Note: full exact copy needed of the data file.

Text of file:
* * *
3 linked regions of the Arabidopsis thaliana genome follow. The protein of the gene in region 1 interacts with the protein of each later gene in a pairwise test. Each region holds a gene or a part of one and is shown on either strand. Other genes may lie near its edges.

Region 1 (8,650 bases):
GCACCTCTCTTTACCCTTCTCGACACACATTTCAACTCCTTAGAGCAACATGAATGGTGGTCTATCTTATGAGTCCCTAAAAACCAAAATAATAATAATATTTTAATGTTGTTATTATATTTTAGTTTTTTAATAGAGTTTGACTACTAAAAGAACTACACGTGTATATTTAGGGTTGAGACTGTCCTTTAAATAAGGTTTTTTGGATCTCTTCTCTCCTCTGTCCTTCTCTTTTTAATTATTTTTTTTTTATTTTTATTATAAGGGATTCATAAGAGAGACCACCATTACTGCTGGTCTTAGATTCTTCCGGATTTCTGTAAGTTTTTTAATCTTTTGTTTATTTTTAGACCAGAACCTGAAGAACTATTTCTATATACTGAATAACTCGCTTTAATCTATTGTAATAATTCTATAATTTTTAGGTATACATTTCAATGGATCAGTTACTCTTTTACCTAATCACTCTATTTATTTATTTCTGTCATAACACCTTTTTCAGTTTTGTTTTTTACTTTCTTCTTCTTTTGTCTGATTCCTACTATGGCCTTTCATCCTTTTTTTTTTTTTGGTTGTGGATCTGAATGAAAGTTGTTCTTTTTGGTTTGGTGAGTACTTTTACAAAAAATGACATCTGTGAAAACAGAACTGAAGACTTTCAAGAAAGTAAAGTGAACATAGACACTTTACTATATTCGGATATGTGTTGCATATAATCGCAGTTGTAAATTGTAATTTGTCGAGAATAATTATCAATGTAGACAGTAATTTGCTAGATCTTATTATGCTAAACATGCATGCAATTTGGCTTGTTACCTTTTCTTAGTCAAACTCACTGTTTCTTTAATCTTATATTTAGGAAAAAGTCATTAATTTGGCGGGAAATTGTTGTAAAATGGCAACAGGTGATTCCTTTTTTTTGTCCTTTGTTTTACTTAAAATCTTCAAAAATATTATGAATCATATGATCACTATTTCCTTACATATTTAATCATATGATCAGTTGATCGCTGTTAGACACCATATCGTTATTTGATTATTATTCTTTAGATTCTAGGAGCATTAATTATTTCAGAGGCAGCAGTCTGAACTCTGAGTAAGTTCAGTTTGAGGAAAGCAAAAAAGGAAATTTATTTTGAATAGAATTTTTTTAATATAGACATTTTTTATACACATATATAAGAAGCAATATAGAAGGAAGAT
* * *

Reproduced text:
3 linked regions of the Arabidopsis thaliana genome follow. The protein of the gene in region 1 interacts with the protein of each later gene in a pairwise test. Each region holds a gene or a part of one and is shown on either strand. Other genes may lie near its edges.

Region 1 (8,650 bases):
GCACCTCTCTTTACCCTTCTCGACACACATTTCAACTCCTTAGAGCAACATGAATGGTGGTCTATCTTATGAGTCCCTAAAAACCAAAATAATAATAATATTTTAATGTTGTTATTATATTTTAGTTTTTTAATAGAGTTTGACTACTAAAAGAACTACACGTGTATATTTAGGGTTGAGACTGTCCTTTAAATAAGGTTTTTTGGATCTCTTCTCTCCTCTGTCCTTCTCTTTTTAATTATTTTTTTTTTATTTTTATTATAAGGGATTCATAAGAGAGACCACCATTACTGCTGGTCTTAGATTCTTCCGGATTTCTGTAAGTTTTTTAATCTTTTGTTTATTTTTAGACCAGAACCTGAAGAACTATTTCTATATACTGAATAACTCGCTTTAATCTATTGTAATAATTCTATAATTTTTAGGTATACATTTCAATGGATCAGTTACTCTTTTACCTAATCACTCTATTTATTTATTTCTGTCATAACACCTTTTTCAGTTTTGTTTTTTACTTTCTTCTTCTTTTGTCTGATTCCTACTATGGCCTTTCATCCTTTTTTTTTTTTTGGTTGTGGATCTGAATGAAAGTTGTTCTTTTTGGTTTGGTGAGTACTTTTACAAAAAATGACATCTGTGAAAACAGAACTGAAGACTTTCAAGAAAGTAAAGTGAACATAGACACTTTACTATATTCGGATATGTGTTGCATATAATCGCAGTTGTAAATTGTAATTTGTCGAGAATAATTATCAATGTAGACAGTAATTTGCTAGATCTTATTATGCTAAACATGCATGCAATTTGGCTTGTTACCTTTTCTTAGTCAAACTCACTGTTTCTTTAATCTTATATTTAGGAAAAAGTCATTAATTTGGCGGGAAATTGTTGTAAAATGGCAACAGGTGATTCCTTTTTTTTGTCCTTTGTTTTACTTAAAATCTTCAAAAATATTATGAATCATATGATCACTATTTCCTTACATATTTAATCATATGATCAGTTGATCGCTGTTAGACACCATATCGTTATTTGATTATTATTCTTTAGATTCTAGGAGCATTAATTATTTCAGAGGCAGCAGTCTGAACTCTGAGTAAGTTCAGTTTGAGGAAAGCAAAAAAGGAAATTTATTTTGAATAGAATTTTTTTAATATAGACATTTTTTATACACATATATAAGAAGCAATATAGAAGGAAGAT